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Standing Committee on the Environment and Energy
09/10/2019
Prerequisites for nuclear energy in Australia

WRIGHT, Mr Michael, National Assistant Secretary, Electrical Trades Union of Australia

CHAIR: I now resume the hearing and welcome a representative of the Electrical Trades Union to give evidence today. While the committee does not require you to give evidence under oath, I should advise that this hearing is a legal proceeding of the parliament and therefore has the same standing as a proceeding of the House. The giving of false or misleading evidence is a serious matter and may be regarded as a contempt of parliament. The evidence given today will be recorded by Hansard and attracts parliamentary privilege. I now invite you to make a brief opening statement, and then we can proceed to a discussion.

Mr Wright : I should say at the outset—and my apologies to the committee for this—that this is not my usual portfolio within the Electrical Trades Union, so I may need to take more questions on notice than I'd otherwise like. My apologies in advance should that arise.

By quick way of background, the Electrical Trades Union operate throughout the energy industry. We're heavily involved in extractive resources, particularly coal for the rail industry, with the transportation of coal, and then generation, transmission and distribution and then right into the domestic household, particularly around installing PV cells and battery walls as well as the usual electrical work that gets done there. Despite that, the ETU have a longstanding opposition to nuclear energy in Australia. The official policy of the ETU dates back to the 1950s, resulting from the experiences of our members coming back from Japan in World War II.

I'm sure that others have already addressed the committee, perhaps far more eloquently than I can, on the dangers that are inherent with nuclear energy. The ETU remain deeply sceptical about the safety of the extraction of uranium. Mining is an inherently dangerous industry. Nothing about the extraction of uranium makes it safer. We are deeply sceptical about the operation of nuclear power plants. The risk of catastrophe is inordinately borne by the workers in the power station itself. Finally, ETU remain concerned about the absence of a feasible solution to the waste storage problem.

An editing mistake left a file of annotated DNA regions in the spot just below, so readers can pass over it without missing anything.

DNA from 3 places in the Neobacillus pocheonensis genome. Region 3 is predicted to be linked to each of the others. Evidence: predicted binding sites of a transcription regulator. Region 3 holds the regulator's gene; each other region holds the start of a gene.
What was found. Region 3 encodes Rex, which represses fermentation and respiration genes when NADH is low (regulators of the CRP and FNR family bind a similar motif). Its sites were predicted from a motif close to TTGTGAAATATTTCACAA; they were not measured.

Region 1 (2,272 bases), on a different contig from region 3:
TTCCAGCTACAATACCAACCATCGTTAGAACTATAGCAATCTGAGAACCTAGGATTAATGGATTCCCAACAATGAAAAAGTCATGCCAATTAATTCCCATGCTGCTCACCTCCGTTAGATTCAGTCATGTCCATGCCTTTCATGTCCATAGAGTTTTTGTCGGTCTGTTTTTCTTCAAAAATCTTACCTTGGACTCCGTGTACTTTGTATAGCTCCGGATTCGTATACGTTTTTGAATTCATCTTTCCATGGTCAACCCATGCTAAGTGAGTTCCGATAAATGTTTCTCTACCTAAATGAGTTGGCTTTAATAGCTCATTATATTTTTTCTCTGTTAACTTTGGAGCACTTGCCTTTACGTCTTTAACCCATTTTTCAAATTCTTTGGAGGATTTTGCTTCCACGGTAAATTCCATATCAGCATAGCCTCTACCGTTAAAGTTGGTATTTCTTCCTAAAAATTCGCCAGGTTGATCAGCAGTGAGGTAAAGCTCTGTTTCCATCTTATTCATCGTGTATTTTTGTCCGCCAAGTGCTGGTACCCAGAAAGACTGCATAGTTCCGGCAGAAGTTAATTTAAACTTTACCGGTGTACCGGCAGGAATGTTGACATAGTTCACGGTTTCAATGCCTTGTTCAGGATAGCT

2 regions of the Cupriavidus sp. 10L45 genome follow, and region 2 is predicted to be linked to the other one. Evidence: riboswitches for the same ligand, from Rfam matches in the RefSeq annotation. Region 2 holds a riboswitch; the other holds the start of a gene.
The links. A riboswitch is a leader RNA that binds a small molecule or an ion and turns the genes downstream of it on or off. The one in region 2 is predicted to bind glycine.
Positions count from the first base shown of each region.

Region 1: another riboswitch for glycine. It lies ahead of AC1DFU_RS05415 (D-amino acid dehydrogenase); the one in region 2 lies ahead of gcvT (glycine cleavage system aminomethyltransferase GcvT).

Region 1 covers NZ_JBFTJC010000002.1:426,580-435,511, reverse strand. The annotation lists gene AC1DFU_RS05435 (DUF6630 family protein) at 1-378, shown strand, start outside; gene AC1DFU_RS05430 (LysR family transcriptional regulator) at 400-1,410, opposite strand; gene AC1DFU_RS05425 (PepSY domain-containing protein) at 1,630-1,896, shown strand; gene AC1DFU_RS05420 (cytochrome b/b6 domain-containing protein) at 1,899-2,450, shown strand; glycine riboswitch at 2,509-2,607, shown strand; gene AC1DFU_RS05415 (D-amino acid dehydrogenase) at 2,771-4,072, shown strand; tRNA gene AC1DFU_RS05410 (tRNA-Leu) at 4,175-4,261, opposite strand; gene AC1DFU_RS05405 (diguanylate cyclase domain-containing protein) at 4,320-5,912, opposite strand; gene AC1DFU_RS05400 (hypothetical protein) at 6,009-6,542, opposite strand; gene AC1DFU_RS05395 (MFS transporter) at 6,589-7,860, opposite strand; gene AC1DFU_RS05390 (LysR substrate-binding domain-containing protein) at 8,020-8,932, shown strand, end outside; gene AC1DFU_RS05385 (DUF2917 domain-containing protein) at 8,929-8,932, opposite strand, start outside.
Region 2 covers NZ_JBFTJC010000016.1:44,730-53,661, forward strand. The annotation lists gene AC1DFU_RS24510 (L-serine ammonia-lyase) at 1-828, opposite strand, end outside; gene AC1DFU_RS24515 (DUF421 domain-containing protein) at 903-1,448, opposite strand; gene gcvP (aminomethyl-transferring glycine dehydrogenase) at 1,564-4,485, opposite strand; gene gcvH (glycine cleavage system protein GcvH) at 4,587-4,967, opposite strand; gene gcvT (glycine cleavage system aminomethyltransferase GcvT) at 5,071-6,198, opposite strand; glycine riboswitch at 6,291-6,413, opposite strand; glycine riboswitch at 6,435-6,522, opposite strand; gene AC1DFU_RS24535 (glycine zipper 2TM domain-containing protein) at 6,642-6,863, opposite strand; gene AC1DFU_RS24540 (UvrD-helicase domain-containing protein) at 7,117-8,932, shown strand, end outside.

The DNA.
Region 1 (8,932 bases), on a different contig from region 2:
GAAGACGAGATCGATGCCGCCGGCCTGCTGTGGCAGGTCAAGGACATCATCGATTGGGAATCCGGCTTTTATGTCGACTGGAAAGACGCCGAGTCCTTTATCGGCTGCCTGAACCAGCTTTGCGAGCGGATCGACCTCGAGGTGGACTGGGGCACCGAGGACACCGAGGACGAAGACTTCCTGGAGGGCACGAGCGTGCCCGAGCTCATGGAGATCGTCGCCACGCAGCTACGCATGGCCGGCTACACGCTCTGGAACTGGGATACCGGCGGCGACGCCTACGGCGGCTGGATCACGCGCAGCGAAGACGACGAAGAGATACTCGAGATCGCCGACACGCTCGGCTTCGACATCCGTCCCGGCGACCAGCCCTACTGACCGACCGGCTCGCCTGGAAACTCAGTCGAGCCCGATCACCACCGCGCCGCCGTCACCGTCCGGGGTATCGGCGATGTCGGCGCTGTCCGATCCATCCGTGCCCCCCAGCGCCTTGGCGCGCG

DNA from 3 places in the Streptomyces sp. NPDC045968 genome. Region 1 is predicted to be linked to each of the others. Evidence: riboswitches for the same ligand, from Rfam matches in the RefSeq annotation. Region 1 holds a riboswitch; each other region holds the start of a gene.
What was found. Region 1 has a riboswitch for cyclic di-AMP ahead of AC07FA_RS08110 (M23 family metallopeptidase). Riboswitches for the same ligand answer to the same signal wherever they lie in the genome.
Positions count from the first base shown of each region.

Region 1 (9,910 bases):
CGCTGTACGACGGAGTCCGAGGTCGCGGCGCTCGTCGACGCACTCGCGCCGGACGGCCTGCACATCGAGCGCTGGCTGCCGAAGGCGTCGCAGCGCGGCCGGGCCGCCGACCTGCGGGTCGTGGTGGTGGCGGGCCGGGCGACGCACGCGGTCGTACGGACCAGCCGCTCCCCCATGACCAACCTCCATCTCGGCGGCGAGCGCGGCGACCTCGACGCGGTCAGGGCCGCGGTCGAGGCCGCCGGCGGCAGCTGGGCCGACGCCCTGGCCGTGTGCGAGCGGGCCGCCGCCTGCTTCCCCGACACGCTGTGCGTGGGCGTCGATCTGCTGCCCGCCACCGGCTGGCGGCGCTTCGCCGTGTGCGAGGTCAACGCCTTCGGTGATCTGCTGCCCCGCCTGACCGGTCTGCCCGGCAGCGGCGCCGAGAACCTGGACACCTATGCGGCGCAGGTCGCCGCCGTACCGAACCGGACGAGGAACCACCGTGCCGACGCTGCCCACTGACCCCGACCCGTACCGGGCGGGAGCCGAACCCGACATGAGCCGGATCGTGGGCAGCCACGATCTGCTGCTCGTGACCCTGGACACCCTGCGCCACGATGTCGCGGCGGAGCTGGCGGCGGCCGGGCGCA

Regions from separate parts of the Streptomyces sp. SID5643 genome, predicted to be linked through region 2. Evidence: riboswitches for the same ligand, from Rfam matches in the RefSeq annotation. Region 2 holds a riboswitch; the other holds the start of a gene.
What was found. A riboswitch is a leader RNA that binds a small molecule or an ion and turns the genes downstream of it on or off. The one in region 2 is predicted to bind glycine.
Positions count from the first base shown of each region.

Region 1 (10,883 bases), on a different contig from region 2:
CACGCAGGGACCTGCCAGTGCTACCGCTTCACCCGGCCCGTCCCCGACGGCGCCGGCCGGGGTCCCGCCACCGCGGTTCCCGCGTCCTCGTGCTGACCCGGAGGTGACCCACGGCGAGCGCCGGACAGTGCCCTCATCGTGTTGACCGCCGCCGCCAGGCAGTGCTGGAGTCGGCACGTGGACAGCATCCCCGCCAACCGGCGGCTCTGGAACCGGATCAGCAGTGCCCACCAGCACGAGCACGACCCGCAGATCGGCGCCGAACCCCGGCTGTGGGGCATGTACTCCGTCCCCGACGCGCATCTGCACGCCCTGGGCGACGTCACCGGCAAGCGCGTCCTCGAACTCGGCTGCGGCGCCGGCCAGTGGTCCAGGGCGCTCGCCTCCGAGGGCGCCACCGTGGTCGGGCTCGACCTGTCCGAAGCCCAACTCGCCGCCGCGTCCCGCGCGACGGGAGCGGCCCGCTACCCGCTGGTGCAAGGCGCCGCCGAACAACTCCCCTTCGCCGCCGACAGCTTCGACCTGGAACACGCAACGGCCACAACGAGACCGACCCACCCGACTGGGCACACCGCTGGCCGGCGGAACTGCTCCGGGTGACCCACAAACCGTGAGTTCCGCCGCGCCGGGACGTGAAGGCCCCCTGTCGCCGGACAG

I would say as well that, as the union with probably the most workers exposed to energy policy in Australia, particularly in transmission and distribution and also in coalmining, what my members need is clear direction on energy policy. My members are already losing their jobs in the face of the lack of coherent policy across the federal government and state governments. We need a clear path forward for investment so that my members, the community and the Australian public can have certainty around the industries going forward.

Another problem we have with nuclear is that, even if this committee were to propose nuclear energy today, we would still be 15 or 20 years off having a functioning power plant in this country. In four years time Liddell will have closed down and there is already new generation on the books to fill that in. We just don't see the role of nuclear energy in addressing the immediate problems that our industries face and the job losses that are already on the way via Australian Energy Regulator determinations or around the need for integrity of the National Electricity Market.

It's a longstanding tradition of the ETU that we believe in public ownership of electricity generation in particular. Having said that, that would not get us over the line in supporting nuclear energy in this instance. We think the risks involved are simply unwarranted when there are far more feasible alternative energy sources. That will do for my opening comments.

CHAIR: Thanks very much, Mr Wright. In those opening comments you said that the ETU is sceptical and that all mining is dangerous. Is that right? Can you clarify that?

Mr Wright : Mining is inherently dangerous. Different mining has different health issues and risks. Black coal obviously has black lung. In uranium mining there have been numerous cases of exposure to radon gas and the like linked to adverse health effects, increased rates of cancer—

Mr ZIMMERMAN: In Australia?

Mr Wright : Not in Australia, not with Ranger and not with Olympic Dam. But, internationally, there has been. Sorry, I should have been clearer on that. That's why we maintain that, when there is already all the usual risks of mining that pertain to an uranium mine, there is an elevated risk due to the nature of what's being extracted there.

CHAIR: Thanks for clarifying. We have heard evidence from various groups now about the relative safety of different sources of energy, with a mortality index indicating that nuclear is probably the safest of all energy sources. Is that news to you based on your evidence of saying no, primarily due to risk to workers? We are hearing evidence cited that far more lives, particularly workers' lives, are lost across different energy sources to nuclear. Have you looked into that? We would value your advice.

Mr Wright : Absolutely. I don't think it would come as any surprise to the committee that the ETU wants to keep its members safe. Inherently electricity itself is dangerous. You can't see it, you can't smell it and you can't touch it. As I understand the evidence in that regard, when all is going well in nuclear, as it usually does, the risks are lower than for comparable generation. The problem, of course, is when it goes wrong. The risk of catastrophic damage in which, ordinarily, there will be no survivors in a power plant is the risk that we talk about when we talk about the risk. It is true that there is risk involved in all areas of electricity generation, but again we see the catastrophic risk as being too great in nuclear energy.